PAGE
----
Answered: On the Subject of Disqualification of Both Alliances in a Elimination Match

In this Q&A from a few days ago, the GDC implied that both alliances in an elimination match can be DQed at once. I have four follow-up questions to that. I’ll refer disqualification of both alliances as a “double DQ” for purposes of this question.

  1. A violation is determined to be Match Affecting if it is “a [violation] that results in a change of the winner and loser of a Match.” For potentially Match Affecting violations committed by only one Alliance, it is relatively easy to determine who would have been the “real winner” of a Match had the violation not occurred, and subsequently apply the correct penalty. However, when both alliances commit a violation severe enough to potentially be Match Affecting, it may be very difficult to determine such real winner. The question in the case of violations on both sides is, does the definition of Match Affecting first require the identification of who is the “real winner” before determining whether the score change as a result of the violation swung the match to the violators, as the wording implies?

  2. Absent any other circumstance that may be regarded as extreme, can the Head Referee call the inability to determine a “real winner” as per question #1 an extreme circumstance under <G16> and order a replay?

  3. Even if the answer to question #1 is yes, should the Head Referee interpret the inability to determine a “real winner” as cause to issue a double DQ?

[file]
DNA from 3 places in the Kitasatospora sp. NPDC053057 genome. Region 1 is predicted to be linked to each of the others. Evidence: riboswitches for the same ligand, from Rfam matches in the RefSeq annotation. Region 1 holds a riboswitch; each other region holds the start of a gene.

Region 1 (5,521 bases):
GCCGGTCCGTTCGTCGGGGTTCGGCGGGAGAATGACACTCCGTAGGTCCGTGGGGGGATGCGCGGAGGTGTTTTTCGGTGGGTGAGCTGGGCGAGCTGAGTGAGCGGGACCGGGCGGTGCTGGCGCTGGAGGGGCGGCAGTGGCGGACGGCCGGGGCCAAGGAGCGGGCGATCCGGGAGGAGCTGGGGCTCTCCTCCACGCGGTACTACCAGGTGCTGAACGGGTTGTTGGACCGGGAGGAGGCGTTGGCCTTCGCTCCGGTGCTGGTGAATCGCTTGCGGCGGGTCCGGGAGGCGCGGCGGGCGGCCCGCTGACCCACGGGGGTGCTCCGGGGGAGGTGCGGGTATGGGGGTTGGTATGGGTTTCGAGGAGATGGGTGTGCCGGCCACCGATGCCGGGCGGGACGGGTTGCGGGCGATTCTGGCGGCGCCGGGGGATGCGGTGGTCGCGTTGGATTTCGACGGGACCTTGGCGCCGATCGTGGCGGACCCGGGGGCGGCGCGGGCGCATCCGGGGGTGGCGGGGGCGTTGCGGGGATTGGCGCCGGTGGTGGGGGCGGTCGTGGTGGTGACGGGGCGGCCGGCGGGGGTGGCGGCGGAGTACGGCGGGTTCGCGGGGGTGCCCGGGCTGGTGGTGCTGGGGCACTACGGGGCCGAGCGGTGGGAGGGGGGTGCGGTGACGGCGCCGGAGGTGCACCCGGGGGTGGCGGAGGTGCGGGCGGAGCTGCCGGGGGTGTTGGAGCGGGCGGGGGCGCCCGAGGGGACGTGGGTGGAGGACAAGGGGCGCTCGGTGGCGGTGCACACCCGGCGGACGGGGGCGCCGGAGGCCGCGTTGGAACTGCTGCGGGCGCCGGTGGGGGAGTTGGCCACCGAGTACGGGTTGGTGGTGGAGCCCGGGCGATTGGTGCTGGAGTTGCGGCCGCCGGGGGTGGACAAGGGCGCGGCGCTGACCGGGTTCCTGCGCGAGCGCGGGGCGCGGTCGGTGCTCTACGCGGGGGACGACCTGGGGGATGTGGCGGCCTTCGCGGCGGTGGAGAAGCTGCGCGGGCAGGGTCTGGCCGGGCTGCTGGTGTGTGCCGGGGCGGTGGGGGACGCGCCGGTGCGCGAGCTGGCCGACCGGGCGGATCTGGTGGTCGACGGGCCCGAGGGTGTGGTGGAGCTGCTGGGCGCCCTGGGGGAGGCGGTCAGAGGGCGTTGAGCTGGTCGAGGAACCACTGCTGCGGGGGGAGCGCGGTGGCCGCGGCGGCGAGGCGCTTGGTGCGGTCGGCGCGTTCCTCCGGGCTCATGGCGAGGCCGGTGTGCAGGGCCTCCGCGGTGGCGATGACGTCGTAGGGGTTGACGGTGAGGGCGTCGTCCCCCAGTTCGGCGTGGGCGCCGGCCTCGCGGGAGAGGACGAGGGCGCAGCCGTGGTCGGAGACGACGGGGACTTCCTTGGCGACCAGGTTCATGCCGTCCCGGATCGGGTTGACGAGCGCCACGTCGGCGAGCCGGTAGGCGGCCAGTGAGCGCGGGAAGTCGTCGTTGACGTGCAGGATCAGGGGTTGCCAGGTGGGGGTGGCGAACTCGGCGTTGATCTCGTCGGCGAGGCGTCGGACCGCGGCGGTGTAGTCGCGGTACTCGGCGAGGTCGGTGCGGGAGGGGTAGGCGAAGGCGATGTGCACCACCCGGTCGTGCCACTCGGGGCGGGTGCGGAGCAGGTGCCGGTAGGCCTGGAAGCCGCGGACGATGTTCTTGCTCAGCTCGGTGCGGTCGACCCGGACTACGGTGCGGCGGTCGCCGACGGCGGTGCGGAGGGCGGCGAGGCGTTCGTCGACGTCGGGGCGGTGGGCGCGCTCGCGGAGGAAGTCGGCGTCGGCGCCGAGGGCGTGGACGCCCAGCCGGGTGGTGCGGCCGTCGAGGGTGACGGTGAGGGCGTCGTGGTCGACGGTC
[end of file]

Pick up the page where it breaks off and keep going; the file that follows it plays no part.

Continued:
4. <T03> states in part “Any team which sits out the first match in an elimination series, must play in the second match, with no exceptions.” Let’s say that a double DQ occurs in the second match of a series. My interpretation of <T03> with regards to a double DQ is that if a replay is issued as a result of question #2, the original second match becomes null and void and this part of <T03> will still apply to the replay since this replay will be the second match. However, if a replay is not issued, but because of the double DQ, another match will have to be run anyway. In that case, my interpretation is that for the additional match, this part of <T03> no longer applies because the second match still remains valid and thus the additional match is the “third or subsequent match”. Is my interpretation correct?

Please bear in mind that this hypothetical thought exercise should be exceptionally rare in standard match play, especially due to the nature of what “Match Affecting” means. Any scenario where a referee even has to consider a double DQ is an extremely context-sensitive and case-by-case occurrence. We are going to answer your questions, but please remember that there simply is no blanket one-size-fits-all guidebook for such extreme cases - this is where head referee judgment and discretion should be utilized.

A far more likely form of “double DQ” would be if one of the alliances caused a Match Affecting violation and the other alliance caused a G12, S1, or other violation that isn’t necessarily contingent upon Match Affecting verbiage.

That said, it sounds like you’re asking about an example like the following hypothetical:

  • Both alliances are tied
  • Red robot A knocks over 3 blue Stacks, swinging the match in Red’s favor
  • Blue robot B knocks over 4 red Stacks, swinging the match in Blue’s favor
  • Blue wins the match

In this case, Blue robot B would receive a DQ for their Match Affecting SG5 violation. Red robot A would receive a severe warning for their excessive-but-not-Match-Affecting-in-the-end violation. Match Affecting cannot truly be determined until a match has concluded and an “original winner” has been established. (In this hypothetical, the Red alliance has already lost the Match, so a second DQ wouldn’t actually affect their WP)

These questions are too situation-dependent to provide blanket hard-and-fast rules. In general, referees should only resort to replays as a last option, making their best effort to determine the proper outcome of a match. But, <G16> does give the Event Partner and head referee the option in the most extreme or impossible-to-unravel cases.

This is correct.